Monday, December 13, 2010
From Witch to Archaeology PhD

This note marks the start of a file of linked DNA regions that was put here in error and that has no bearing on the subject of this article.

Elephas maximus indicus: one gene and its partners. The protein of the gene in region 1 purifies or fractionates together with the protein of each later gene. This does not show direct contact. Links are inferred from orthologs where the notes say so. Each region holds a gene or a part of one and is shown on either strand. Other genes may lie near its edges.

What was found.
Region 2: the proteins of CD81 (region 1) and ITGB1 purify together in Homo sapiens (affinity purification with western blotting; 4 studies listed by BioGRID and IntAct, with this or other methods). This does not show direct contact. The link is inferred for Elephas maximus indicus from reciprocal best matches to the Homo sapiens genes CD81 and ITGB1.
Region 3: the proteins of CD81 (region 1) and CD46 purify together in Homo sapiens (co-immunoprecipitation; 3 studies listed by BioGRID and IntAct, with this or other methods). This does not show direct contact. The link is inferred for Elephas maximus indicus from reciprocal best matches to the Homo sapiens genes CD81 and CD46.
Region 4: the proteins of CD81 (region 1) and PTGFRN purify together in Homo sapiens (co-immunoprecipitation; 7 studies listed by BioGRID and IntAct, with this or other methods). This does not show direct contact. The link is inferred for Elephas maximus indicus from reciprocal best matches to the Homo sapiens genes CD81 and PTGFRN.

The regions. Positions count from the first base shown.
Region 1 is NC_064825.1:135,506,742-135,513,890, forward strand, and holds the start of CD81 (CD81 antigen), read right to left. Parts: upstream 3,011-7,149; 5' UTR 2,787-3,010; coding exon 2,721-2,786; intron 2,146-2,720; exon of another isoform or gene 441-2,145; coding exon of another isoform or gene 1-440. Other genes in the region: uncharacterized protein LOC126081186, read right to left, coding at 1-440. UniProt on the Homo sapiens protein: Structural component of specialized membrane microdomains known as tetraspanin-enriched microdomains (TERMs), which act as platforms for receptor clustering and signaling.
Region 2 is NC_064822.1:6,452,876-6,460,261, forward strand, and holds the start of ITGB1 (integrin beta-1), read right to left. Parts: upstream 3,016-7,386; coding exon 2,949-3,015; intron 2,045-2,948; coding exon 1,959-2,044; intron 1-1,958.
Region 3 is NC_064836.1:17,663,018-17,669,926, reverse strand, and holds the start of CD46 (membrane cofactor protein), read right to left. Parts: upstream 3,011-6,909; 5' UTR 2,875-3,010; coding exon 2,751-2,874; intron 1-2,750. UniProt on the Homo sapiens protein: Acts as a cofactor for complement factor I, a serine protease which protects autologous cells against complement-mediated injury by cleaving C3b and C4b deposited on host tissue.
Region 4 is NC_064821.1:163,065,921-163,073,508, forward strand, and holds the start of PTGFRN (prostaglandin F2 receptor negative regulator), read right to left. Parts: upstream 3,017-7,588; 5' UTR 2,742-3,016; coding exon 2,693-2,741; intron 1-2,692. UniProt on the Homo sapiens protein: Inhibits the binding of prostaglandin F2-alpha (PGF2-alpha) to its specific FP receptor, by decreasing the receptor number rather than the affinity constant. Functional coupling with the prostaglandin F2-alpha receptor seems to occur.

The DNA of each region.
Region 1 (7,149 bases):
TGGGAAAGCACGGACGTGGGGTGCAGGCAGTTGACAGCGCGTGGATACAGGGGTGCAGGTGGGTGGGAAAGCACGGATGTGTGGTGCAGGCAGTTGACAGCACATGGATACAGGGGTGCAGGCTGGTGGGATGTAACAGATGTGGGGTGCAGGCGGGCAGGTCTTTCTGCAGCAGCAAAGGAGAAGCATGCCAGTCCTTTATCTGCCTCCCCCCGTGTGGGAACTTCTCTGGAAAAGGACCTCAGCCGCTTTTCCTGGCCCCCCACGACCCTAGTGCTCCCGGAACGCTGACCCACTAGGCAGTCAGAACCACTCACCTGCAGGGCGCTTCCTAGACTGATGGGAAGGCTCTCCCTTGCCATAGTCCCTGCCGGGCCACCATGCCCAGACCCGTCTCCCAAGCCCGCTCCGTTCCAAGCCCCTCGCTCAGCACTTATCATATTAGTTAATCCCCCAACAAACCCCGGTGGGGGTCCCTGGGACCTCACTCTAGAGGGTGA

I was initiated as a Witch on the 19th of January 1985 and I'm doing my PhD Confirmation on the 19th of January 2011. I'm studying Tree Cult in the prehistoric Aegean, Cyprus and Israel (see the post below this one for details). One of the reasons I became interested in academia was the publication of Professor Ronald Hutton's book 'Triumph of the Moon: A History of Modern Pagan Witchcraft' -- that and Robert Turcan's 'Cults of the Roman Empire' about Mystery Religions in the Roman world, both of which I read on the cusp of 1999/2000. Another factor in my becoming an academic was the Natrel email list run by Chas Clifton, (now called Pagan Studies) which alerted me to the fact that there was a vibrant international scholarly discussion going on about various aspects of Paganism and that in order to be part of it I had to "learn academia". I've been on that email list since 1999 and many times it has been the only thing maintaining my interest in modern Paganism which, since the late 90s, has seemed increaingly infiltrated by the New Age and consequently lite-weight. Initially I went back to university in 2004 in order to learn more about ancient Pagan religions and to see whether what academic experts in various ancient religions told me was the same as, or different to, what modern Pagan leaders claimed. You know: "Wicca goes back to the Neolithic", "the world used to be matriarchal", "casting the circle is an authentic ancient Pagan practice", "our lineage is derived directly from [fill in ancient celebrity here]"... that kind of thing. It didn't take long to discover that contemporary Paganism differed enormously from ancient pagan religions, both conceptually and structurally, and that's when I began to realise that contemporary Pagan leaders' claims were, in many cases wrong, deluded, or were a case of deliberate lying. This is one of the reasons why I like Hutton's work so much, as a professional historian he has done the historical leg-work that many Pagan insiders were simply unable (because they were not historians themselves) or unwilling (because it suited them to maintain a self-aggrandising, comforting and/or useful "history") to do and highlighted many instances of questionable historical claims that we now need to categorise as myth rather than fact. I guess this is why in some quarters of the practitioner spectrum, Hutton has become an object of hatred. This has raised its head again recently in the wake of the publication of a challenge to Hutton's 'Triumph of the Moon' called 'Trials of the Moon' by Ben Whitmore. While many of the anti-Hutton camp have lunged upon Whitmore's book, seeing it as a deserving slap to Hutton, as seen on the comments to a post on The Wild Hunt blog and on the Talking About Ritual Magic blog, academic researchers into Paganism have only just started to pay attention to it, as seen on The Witching Hour and Letters from Hardscrabble Creek. It is on the latter blog, in the response to the post about Peg Aloi's review of Whitmore's book, that comments about Hutton are actually getting quite nasty. (I could reply less nastily, but still snidely, that whatever the strengths and weaknesses of Whitmore's book prove to be, it doesn't really matter because one of the tricks of publicity is to attack a big target and attacking Hutton means that Whitmore can ride on Hutton's more famous coattails). Regarding some of the comments on Chas' blog, I'm still baffled as to why anyone would react so strongly toward Hutton's research. Have they even read his books? I look forward to an academic review of Whitmore's book, which I hear is in the making for Pomegranate: International Journal of Pagan Studies, where hopefully the reviewer can enlighten us all on the strengths and weaknesses of his challenge to Hutton (because they are likely to be qualified in the subjects they are discussing, not simply because they are an "evil academic" with the demise of Paganism as their goal). Many within academic Pagan Studies are actually Pagan themselves, which makes the accusation that they are somehow deluded conformists to the "academic machine" unlikely. The looming stoush between the anti- and pro-academic history camps that seems to be [re]generating as expressed on the above blogs will, I hope, provide another injection of fascinating dialogue into the continuing conversation that is the research into ancient and modern Paganism.